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## Re: Examples of use of svg.el?

**From**: |
Michael Heerdegen |

**Subject**: |
Re: Examples of use of svg.el? |

**Date**: |
Sat, 02 Apr 2022 03:21:20 +0200 |

**User-agent**: |
Gnus/5.13 (Gnus v5.13) Emacs/29.0.50 (gnu/linux) |

Eduardo Ochs <eduardoochs@gmail.com> writes:
>* x0 = 3*
>* y0 = 2*
>* z = z(x,y) = (x-x0)^2 - (y-y0)^2 + 2*
>
>* How would you make Calc plot it for x in [x0-1,x0+1] and y in*
>* [y0-1,y0+1]? Also: how do we access the script that Calc sends to*
>* gnuplot?*
>* [...]*
>* I would _really_ love to make something similar for Calc. Any help*
>* would be greatly appreciated!*
Calc is a cool interactive Calculator, but IMHO it's not so super useful
as programming language or for writing scripts, and it seems that's what
you want to do.
With my current Calc skills I would solve the above task like
' [x0-1 .. x0+1] RET ; interval
' [y0-1 .. y0+1] RET ; ditto
' (x-x0)^2 - (y-y0)^2 + 2 ; you could alternatively define a named function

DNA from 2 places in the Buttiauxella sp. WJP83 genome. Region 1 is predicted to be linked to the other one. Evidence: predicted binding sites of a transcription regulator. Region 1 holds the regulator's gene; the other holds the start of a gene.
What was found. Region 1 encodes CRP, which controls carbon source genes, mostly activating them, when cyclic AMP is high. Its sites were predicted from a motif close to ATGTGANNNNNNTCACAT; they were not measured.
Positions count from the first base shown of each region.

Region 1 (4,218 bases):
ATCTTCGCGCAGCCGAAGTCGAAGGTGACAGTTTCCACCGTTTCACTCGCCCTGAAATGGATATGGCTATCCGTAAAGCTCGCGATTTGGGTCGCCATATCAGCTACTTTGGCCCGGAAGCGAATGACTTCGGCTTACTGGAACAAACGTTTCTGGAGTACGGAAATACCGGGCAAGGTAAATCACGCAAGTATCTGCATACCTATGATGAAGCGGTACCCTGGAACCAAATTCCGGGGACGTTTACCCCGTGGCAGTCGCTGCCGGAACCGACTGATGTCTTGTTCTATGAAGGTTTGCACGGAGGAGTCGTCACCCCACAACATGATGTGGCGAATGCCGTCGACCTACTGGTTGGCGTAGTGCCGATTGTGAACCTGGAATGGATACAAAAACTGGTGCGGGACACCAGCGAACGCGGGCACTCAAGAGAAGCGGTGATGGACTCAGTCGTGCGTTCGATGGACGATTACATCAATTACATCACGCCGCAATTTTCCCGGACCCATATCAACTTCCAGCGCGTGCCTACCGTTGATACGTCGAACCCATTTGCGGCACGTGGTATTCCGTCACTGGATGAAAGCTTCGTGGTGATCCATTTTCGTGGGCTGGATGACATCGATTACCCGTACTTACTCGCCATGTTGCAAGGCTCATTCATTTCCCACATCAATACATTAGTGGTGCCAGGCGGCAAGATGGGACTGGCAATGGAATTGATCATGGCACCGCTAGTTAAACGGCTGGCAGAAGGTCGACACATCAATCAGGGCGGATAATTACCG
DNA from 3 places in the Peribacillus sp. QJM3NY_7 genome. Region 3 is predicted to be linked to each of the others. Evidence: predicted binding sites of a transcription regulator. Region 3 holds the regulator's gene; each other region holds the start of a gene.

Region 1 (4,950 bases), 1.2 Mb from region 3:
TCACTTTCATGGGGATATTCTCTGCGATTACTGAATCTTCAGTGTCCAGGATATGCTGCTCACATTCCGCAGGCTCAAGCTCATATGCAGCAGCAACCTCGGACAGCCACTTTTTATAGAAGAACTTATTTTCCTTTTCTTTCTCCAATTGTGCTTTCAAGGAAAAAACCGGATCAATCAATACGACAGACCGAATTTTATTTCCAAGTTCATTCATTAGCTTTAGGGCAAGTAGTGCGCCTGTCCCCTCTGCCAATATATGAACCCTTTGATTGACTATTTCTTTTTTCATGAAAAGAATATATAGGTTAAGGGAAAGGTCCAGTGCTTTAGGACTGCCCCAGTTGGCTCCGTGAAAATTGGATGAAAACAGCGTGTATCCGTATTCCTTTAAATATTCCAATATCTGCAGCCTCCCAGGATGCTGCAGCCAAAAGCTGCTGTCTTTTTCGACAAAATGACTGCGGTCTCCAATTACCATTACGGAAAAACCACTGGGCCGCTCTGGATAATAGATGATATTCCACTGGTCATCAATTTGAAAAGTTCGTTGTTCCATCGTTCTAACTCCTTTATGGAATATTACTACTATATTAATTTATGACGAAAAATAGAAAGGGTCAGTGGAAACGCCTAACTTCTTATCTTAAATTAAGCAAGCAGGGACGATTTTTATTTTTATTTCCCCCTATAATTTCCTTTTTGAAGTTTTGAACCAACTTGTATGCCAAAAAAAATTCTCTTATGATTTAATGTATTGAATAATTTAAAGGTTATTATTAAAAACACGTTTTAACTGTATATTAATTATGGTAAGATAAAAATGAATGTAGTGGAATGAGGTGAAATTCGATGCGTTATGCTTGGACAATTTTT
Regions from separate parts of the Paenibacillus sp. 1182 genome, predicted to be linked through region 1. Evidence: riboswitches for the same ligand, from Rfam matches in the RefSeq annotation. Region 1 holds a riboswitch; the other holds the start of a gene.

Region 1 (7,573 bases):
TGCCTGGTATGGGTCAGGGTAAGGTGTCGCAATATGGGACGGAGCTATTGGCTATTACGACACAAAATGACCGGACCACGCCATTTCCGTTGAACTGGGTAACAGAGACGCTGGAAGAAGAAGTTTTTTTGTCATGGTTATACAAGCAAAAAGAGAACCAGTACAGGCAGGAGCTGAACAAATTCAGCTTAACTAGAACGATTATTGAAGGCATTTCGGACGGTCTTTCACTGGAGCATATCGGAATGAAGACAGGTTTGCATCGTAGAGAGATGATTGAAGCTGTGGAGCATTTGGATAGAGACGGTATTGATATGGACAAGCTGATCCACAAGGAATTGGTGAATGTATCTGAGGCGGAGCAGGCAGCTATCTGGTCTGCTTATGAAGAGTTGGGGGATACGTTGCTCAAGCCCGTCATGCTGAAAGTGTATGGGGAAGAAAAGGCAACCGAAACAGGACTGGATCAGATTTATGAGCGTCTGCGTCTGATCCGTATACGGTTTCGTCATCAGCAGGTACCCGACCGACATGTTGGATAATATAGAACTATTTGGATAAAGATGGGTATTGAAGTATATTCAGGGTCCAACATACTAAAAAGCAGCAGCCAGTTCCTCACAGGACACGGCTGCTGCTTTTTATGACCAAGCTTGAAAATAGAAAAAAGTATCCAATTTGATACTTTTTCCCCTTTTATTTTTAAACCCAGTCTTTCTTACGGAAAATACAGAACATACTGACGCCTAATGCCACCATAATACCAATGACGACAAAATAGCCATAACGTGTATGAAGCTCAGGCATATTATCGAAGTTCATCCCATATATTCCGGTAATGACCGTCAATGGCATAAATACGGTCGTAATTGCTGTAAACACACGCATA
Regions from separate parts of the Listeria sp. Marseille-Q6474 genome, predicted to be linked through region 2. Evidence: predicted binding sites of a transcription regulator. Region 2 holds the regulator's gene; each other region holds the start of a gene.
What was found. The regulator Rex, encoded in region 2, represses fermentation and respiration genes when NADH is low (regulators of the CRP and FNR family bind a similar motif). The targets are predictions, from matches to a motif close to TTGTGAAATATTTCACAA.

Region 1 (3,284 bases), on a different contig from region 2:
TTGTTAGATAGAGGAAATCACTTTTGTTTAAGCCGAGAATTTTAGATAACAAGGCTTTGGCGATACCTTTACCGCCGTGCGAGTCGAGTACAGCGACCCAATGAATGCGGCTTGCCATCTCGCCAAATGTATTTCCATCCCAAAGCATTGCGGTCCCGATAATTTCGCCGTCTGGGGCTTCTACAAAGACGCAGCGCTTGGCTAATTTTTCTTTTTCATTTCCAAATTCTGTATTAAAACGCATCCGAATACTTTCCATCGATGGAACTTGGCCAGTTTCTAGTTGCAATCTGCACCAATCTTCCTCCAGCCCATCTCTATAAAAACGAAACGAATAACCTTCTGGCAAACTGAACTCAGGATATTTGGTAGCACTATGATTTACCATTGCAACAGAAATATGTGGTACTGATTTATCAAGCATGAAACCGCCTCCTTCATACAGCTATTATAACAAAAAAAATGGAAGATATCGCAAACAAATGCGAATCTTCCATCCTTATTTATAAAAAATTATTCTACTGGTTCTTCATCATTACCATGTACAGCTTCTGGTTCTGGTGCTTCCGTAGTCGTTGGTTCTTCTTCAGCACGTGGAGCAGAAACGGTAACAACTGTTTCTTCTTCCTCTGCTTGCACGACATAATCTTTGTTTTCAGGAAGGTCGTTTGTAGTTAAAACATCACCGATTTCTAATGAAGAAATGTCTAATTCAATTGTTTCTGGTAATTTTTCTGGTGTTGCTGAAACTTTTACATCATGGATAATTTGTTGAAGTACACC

3 s t x0 ; set x0 to 3
2 s t y0 ; ditto y0 to 2
M-3 = ; updates topmost 3 stack values with vars substituted
g F ; draw it
There are probably better ways to handle the constants x0 and y0. You
can undo the variable substitution with `undo' (surprise!).
g v and g V show communication stuff with gnuplot. g N to use more
interpolation points (the default is, dunno, 4 or so, you probably want
to change the default in your config: `calc-graph-default-resolution'
and `calc-graph-default-resolution-3d').
That's all I know. If you are already happy with Maxima, Calc will
probably not be a complete substitute.
Michael.